Investment leads to successful research careers
As the environment for researchers whose careers are at the beginning in the early and middle stages of their careers has become increasingly competitive, many institutions are finding ways to help their junior faculty succeed.
At the University of Maryland School of Medicine, the Research Careers Development Program offers mentoring, as well as seminars on topics such as preparing grant applications, scientific writing, and identifying funding sources. Any faculty member can participate, but the program primarily works with women, minority, and junior faculty. In addition, the program staff are completely focused on providing guidance, support, and resources to help faculty develop their research careers. “Each person doesn’t have to create their own wheel. They can go to this one-stop resource, and there’s a suite of experts who can guide them and teach them,” explains E. Albert Reece, MD, PhD, MBA, dean at the medical school.
Miller School of Medicine is giving junior faculty start-up packages of five years, compared with the previous three-year package. That provides additional time for scientists to establish their research programs and “greater security in terms of how well they’ll do,” Abraham says. A junior faculty program that emphasizes mentoring and relationships with department chairs and senior investigators also is critical. As Abraham explains, “We need to have an institutional safety net in terms of mentoring to make sure that [early career scientists] aren’t disappearing, that they are getting their needs met, and we’re doing everything possible to ensure their success.”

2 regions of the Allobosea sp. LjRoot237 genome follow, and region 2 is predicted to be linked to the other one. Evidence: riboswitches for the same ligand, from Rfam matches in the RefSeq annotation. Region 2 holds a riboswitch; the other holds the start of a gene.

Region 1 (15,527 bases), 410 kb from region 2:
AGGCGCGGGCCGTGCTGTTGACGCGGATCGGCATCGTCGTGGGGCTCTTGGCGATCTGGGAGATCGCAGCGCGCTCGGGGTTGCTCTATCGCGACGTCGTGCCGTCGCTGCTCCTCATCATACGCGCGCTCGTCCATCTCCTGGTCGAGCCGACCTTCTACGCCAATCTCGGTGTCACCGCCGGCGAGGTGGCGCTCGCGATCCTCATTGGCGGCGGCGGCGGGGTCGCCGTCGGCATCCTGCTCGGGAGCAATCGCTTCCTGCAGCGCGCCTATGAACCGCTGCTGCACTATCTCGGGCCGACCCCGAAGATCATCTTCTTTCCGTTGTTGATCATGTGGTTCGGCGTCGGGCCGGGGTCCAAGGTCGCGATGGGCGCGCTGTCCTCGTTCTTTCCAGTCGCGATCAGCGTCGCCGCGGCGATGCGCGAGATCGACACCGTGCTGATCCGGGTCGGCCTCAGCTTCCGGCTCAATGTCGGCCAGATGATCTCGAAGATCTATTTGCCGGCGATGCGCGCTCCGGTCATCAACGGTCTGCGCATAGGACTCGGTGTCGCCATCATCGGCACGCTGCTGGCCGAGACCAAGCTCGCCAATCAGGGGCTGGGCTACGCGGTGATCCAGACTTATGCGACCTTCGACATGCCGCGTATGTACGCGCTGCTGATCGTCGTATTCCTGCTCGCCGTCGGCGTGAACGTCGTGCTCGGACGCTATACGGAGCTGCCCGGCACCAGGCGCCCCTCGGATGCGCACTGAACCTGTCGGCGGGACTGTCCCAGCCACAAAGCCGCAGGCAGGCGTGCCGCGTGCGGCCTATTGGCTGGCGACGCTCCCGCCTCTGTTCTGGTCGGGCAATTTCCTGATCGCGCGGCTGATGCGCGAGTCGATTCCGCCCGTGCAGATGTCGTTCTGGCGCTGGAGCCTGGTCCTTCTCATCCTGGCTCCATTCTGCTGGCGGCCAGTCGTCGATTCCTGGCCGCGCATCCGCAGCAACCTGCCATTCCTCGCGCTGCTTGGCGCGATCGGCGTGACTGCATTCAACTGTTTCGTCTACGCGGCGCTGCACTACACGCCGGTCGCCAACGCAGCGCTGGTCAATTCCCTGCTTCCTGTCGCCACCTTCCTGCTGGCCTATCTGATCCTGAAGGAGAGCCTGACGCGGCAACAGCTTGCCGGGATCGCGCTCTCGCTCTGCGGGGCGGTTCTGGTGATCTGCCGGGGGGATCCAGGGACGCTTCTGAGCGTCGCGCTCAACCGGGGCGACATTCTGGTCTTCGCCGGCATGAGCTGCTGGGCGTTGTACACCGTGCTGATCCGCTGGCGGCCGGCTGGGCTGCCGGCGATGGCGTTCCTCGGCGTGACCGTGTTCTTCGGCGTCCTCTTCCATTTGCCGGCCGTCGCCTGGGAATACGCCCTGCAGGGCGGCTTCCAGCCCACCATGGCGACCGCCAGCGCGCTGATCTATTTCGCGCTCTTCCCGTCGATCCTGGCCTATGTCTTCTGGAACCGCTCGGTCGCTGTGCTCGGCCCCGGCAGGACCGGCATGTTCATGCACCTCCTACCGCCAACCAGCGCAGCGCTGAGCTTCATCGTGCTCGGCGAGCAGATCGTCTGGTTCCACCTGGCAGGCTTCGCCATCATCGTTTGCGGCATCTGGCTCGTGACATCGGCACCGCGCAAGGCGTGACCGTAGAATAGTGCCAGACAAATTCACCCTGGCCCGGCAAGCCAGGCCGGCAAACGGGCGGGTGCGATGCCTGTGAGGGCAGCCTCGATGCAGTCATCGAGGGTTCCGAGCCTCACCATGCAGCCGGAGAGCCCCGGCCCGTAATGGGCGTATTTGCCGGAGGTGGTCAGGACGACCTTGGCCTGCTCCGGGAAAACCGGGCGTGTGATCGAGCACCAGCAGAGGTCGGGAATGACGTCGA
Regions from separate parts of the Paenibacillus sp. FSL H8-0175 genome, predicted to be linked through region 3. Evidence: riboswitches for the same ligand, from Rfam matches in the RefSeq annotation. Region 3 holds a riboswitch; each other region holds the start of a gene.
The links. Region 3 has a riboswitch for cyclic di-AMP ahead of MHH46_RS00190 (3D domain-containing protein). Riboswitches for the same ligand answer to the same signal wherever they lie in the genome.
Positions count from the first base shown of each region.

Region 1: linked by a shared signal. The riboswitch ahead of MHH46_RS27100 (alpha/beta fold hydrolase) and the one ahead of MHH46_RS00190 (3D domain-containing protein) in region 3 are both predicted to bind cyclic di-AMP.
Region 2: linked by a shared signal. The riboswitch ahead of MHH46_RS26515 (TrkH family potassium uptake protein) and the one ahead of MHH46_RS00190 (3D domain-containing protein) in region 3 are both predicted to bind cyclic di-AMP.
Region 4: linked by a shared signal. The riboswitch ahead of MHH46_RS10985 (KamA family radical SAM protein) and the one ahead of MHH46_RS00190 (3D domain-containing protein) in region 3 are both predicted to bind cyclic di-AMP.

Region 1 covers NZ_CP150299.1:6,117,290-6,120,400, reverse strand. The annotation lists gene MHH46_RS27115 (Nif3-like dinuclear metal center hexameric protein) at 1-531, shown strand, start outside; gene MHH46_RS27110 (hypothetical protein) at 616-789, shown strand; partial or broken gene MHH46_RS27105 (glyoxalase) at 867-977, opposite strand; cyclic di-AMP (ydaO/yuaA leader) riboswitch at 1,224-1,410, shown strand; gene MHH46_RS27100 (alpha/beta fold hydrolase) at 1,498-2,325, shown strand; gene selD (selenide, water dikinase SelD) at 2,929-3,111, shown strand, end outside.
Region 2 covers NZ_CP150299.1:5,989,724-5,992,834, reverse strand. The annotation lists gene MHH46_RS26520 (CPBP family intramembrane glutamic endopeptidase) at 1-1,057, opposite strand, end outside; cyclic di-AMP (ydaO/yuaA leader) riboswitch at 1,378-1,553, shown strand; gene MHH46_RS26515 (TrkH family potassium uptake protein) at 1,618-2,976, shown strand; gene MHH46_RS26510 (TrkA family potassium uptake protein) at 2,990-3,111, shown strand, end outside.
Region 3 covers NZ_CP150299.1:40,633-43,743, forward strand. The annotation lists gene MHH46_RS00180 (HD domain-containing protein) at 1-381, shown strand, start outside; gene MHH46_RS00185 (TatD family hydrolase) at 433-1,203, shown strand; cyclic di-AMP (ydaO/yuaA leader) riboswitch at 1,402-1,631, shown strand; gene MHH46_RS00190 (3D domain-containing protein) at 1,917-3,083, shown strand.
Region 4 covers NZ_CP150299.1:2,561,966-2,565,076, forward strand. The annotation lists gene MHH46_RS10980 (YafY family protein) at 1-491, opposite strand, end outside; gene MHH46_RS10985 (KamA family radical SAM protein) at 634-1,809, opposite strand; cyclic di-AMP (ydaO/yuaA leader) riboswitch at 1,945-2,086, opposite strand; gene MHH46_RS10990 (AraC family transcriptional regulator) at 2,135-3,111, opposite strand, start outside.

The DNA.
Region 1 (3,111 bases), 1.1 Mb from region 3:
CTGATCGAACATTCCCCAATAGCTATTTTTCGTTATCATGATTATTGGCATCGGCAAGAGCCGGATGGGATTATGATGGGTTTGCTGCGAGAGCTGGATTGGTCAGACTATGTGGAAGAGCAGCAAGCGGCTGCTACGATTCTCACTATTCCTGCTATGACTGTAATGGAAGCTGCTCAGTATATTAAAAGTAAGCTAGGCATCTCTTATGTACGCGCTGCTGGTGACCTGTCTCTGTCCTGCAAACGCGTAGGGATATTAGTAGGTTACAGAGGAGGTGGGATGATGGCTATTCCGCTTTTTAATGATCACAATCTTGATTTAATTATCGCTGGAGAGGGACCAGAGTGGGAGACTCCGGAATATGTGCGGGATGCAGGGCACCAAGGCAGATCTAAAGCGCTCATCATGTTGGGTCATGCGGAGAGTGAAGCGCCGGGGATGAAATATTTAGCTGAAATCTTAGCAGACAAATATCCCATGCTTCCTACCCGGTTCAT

The environment has been particularly challenging for physician-scientists who often end up focusing primarily on clinical work if they don’t get their first grants early in their careers, according to McKinney. He notes that protected research time is one way institutions can encourage physician-scientists to pursue research. “Particularly in the earliest stages of a career, people need time to learn how to do research. People end up very well trained as clinicians, but we do a better job of protecting clinical time than we do protecting research time,” McKinney says.
Reece echoes the concerns for physician-scientists, noting that about one-quarter of the faculty who take advantage of services in the Research Careers Development Program are clinicians. “Basic science faculty typically have a mentoring group around them. But the clinician scientists need that kind of support and don’t usually have it in their departments.”
Going forward, it will be critical that institutions invest in helping early career and mid-career scientists develop research skills, Reece adds. “Either way, the [biomedical research] landscape will get more competitive. We just can’t allow our faculty to be out there on their own; we have to provide a stronger infrastructure to help them. To the extent that institutions invest in their [faculty], I think it will serve us all well.”
In Miami, Abraham agrees that preparing the next generation of scientists and ensuring a sustainable research enterprise will be essential, with implications stretching beyond medical schools and teaching hospitals. “Having a vigorous research enterprise that impacts our understanding of disease processes, treatment of disease processes, particularly those that are important in population health, is absolutely essential for the health of this country.”